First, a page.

Iraqi Government Focuses on Security Issues
SCOTT SIMON, host:
This is WEEKEND EDITION from NPR News. I'm Scott Simon.
In Iraq, a momentous week has ended with a question: Now that U.S. forces have killed Abu Musab Zarqawi, the country's most wanted jihadi, now that Prime Minister Nouri al-Maliki has completed his cabinet with three key ministers for interior defense and national security, what will Iraq's government do now to reign in the bloodshed and turmoil gripping so much of the country?
NPR's Philip Reeves reports from Baghdad.
PHILIP REEVES reporting:
Nouri al-Maliki is a man with a mountain to climb. Zarqawi's gone, but Iraq's still awash with homegrown insurgents, sectarian militias, assorted Islamist jihadis and criminal gangs.
This week marked Malaki's first victory. And as he announced Zarqawi's death, he signaled his intention to cash in on this success.
Prime Minister NOURI AL-MALIKI (Iraq) (Through Translator): The Iraq of today is the Iraq in which the forces of good stand up against the forces of corruption and evil.
REEVES: The question is, how? Yesterday Malaki spelled out his plans in a newspaper article in some more detail. He talks about the need for national reconciliation, reconstruction and a security plan for Baghdad.
He also outlines his plan to rid Iraq of militia groups. Militias will be incorporated into the government's security services, he says. That's been tried before, but this time, he says, it'll be done differently. Militia members will be identified at the outset, dispersed among different departments and then monitored to make sure they're being loyal to the state.
Interior Minister JAWAD KADEM AL-BOLANI (Iraq): (Foreign spoken)
REEVES: Much will depend on this man. Jawad Kadem al-Bolani was sworn in to the crucial post of Iraq's new interior minister Thursday, though this was overshadowed by the news of Zarqawi's death.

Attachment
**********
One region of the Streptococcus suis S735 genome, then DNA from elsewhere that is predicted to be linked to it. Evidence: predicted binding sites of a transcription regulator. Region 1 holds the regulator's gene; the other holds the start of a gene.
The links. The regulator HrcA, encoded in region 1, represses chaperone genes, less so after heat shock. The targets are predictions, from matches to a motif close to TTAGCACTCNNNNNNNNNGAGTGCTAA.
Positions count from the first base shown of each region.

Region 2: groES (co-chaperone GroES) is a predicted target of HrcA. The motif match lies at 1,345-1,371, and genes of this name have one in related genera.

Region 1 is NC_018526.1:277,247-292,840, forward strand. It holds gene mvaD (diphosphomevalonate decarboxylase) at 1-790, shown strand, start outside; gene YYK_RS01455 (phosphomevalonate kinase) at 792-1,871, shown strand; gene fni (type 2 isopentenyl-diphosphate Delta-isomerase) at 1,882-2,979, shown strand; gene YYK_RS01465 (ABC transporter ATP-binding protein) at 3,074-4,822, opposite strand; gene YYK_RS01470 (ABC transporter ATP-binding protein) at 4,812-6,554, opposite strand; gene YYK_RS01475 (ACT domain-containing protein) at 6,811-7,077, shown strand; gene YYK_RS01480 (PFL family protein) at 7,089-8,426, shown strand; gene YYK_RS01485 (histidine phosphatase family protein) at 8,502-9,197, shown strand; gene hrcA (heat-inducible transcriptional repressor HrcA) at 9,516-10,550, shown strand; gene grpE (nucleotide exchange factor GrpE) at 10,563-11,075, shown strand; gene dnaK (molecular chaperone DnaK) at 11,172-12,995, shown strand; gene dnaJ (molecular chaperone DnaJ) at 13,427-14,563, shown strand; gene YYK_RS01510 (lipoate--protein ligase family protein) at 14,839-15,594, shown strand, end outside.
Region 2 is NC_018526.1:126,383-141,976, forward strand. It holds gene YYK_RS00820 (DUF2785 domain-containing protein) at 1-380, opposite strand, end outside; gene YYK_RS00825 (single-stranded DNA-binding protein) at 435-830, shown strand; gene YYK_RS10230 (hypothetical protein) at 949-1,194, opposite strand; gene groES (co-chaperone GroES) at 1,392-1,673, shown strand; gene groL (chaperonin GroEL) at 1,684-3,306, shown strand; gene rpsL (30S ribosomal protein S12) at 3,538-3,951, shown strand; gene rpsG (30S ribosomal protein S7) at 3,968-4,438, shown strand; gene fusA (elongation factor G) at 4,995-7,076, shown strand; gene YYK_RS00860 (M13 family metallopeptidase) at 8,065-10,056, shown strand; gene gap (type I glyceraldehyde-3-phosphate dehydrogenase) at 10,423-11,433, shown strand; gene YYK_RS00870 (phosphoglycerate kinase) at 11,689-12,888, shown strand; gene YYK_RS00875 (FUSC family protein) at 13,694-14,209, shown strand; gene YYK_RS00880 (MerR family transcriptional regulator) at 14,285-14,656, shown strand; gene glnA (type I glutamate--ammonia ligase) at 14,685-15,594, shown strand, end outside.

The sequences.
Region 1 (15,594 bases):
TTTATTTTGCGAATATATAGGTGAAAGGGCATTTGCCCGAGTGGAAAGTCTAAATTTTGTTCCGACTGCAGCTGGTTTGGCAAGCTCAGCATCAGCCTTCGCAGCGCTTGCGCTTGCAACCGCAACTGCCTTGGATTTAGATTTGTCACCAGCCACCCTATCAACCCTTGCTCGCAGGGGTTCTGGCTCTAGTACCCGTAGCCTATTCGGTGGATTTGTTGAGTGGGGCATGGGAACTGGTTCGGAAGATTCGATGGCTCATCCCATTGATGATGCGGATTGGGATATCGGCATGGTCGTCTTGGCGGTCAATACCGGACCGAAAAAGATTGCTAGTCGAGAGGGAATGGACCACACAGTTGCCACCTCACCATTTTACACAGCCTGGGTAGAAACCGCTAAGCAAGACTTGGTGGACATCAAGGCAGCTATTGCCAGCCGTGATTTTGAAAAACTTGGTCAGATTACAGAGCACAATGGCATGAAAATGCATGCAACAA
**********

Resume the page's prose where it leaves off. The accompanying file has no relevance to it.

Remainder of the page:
Bolani, who's a Shiite, is a burly looking man in his mid-40s. He trained as an aviation engineer and served as an officer in Saddam's military until 1999. He has a reputation for being a deft operator with a range of political contacts, particularly among the Shia.
These are skills he'll need. If Iraq's security services are to succeed, he'll have to clean out the interior ministry and especially the police. They've been infiltrated by Shiite militiamen, who are widely suspected of forming death squads, which carry out sectarian killings.
Falah al-Naqib is a Sunni Arab who was minister of interior under the Iraqi interim government of Iyad Allawi. He says reforming the ministry will be a formidable challenge.
Mr. FALAH AL-NAQIB (Former Interim Prime Minister of Iraq): If he will be able to make a decisive (unintelligible), he can do it. If he will be surrounded by political parties or political groups, which enforce him to do what they want, then he will never be able to claim the Ministry of Interior.
REEVES: Iraqi columnist Hashim Hasaan believes cleaning up the ministry will require a complete overhaul.
Mr. HASHIM HASAAN (Iraqi Columnist) (Through Translator): We need to start anew to reconstruct those apparatuses. And this is also very difficult and requires big sums of money and tremendous efforts.
REEVES: Until that's achieved, these streets in Baghdad will remain engulfed by misery. There are sectarian killings and insurgent attacks every day. Three more people died in a bombing this morning and dozens were wounded.
Ismil Zaer, editor of al-Sabah al-Jadid(ph) newspaper, says most Iraqis now feel helpless.
Mr. ISMIL ZAER (Editor, Al-Sabah Al-Jadid Newspaper): We didn't have anything but hope. This is a very big, big problem. I don't know if the American audience will really understand what I mean. But what else we have?
REEVES: Philip Reeves, NPR News, Baghdad. Transcript provided by NPR, Copyright NPR.
NPR transcripts are created on a rush deadline by an NPR contractor. This text may not be in its final form and may be updated or revised in the future. Accuracy and availability may vary. The authoritative record of NPR’s programming is the audio record.